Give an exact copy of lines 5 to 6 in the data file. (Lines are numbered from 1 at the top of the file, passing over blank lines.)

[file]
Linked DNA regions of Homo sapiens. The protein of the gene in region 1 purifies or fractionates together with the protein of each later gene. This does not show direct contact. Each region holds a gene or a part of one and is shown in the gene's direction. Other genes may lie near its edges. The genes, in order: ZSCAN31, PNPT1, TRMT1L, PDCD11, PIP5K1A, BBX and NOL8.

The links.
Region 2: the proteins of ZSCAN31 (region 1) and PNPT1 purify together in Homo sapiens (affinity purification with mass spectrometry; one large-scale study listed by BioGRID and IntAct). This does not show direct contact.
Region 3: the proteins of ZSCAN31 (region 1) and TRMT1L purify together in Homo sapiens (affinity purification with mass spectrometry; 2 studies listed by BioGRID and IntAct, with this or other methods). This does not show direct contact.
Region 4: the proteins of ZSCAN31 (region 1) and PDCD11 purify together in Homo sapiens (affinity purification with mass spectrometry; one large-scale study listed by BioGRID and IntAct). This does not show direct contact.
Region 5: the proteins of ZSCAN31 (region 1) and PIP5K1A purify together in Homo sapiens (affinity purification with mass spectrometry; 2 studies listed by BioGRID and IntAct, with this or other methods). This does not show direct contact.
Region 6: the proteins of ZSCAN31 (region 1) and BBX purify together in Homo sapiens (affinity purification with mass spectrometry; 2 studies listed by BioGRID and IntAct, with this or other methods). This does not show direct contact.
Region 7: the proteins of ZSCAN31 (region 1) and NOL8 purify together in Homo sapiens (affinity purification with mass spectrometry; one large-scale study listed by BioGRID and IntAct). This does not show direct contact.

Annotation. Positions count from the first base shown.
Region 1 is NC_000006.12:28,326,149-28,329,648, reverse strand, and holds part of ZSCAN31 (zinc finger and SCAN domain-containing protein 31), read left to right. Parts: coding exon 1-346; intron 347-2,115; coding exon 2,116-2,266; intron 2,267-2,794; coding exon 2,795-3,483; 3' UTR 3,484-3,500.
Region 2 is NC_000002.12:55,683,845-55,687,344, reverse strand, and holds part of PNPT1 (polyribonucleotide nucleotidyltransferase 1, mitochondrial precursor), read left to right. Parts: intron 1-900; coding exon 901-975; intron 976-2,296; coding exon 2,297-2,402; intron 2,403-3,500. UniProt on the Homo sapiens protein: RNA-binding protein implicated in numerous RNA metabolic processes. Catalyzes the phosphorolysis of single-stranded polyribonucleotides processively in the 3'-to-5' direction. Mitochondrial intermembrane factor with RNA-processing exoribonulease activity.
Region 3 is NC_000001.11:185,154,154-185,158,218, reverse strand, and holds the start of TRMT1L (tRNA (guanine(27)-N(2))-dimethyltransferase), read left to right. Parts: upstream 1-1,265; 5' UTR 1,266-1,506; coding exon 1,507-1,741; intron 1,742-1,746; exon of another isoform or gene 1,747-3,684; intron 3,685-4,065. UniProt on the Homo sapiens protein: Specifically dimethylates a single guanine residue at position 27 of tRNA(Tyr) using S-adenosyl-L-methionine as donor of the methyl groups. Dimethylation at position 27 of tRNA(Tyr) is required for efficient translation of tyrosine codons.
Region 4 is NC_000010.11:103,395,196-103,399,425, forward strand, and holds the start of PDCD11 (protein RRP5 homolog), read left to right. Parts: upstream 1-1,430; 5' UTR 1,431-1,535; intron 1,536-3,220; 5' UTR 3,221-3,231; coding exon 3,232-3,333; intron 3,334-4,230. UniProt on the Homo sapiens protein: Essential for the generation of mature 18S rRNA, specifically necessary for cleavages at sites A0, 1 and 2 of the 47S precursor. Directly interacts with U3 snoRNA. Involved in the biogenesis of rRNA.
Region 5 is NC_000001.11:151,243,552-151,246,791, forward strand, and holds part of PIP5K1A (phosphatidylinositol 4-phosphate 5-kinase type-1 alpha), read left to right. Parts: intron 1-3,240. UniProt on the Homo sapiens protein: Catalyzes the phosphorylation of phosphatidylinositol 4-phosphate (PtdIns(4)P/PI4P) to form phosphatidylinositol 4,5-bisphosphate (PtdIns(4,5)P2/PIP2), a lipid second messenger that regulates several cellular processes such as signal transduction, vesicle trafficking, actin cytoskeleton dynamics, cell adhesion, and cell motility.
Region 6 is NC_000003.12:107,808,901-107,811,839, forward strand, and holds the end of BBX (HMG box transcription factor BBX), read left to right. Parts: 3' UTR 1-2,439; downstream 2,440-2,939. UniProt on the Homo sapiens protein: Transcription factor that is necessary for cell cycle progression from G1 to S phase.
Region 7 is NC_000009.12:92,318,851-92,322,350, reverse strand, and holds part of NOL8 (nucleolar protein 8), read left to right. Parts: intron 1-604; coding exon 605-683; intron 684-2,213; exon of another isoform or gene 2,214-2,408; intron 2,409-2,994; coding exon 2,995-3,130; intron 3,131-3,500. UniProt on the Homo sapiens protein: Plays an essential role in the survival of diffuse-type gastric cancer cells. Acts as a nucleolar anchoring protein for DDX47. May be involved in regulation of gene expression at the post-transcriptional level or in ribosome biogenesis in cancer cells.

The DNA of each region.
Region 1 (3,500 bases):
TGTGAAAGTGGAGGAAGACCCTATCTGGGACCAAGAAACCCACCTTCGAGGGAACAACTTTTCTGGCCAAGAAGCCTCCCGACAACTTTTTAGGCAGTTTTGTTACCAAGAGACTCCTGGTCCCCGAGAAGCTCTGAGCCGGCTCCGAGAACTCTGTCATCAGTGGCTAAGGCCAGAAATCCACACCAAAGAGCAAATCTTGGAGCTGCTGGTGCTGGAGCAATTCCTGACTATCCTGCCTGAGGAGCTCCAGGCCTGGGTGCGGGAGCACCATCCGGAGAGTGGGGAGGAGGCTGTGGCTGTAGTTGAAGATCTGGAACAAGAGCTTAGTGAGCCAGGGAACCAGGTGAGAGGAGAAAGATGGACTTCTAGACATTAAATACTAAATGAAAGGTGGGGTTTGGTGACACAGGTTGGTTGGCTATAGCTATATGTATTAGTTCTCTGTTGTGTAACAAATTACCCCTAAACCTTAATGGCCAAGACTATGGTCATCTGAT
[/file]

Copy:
Region 4: the proteins of ZSCAN31 (region 1) and PDCD11 purify together in Homo sapiens (affinity purification with mass spectrometry; one large-scale study listed by BioGRID and IntAct). This does not show direct contact.
Region 5: the proteins of ZSCAN31 (region 1) and PIP5K1A purify together in Homo sapiens (affinity purification with mass spectrometry; 2 studies listed by BioGRID and IntAct, with this or other methods). This does not show direct contact.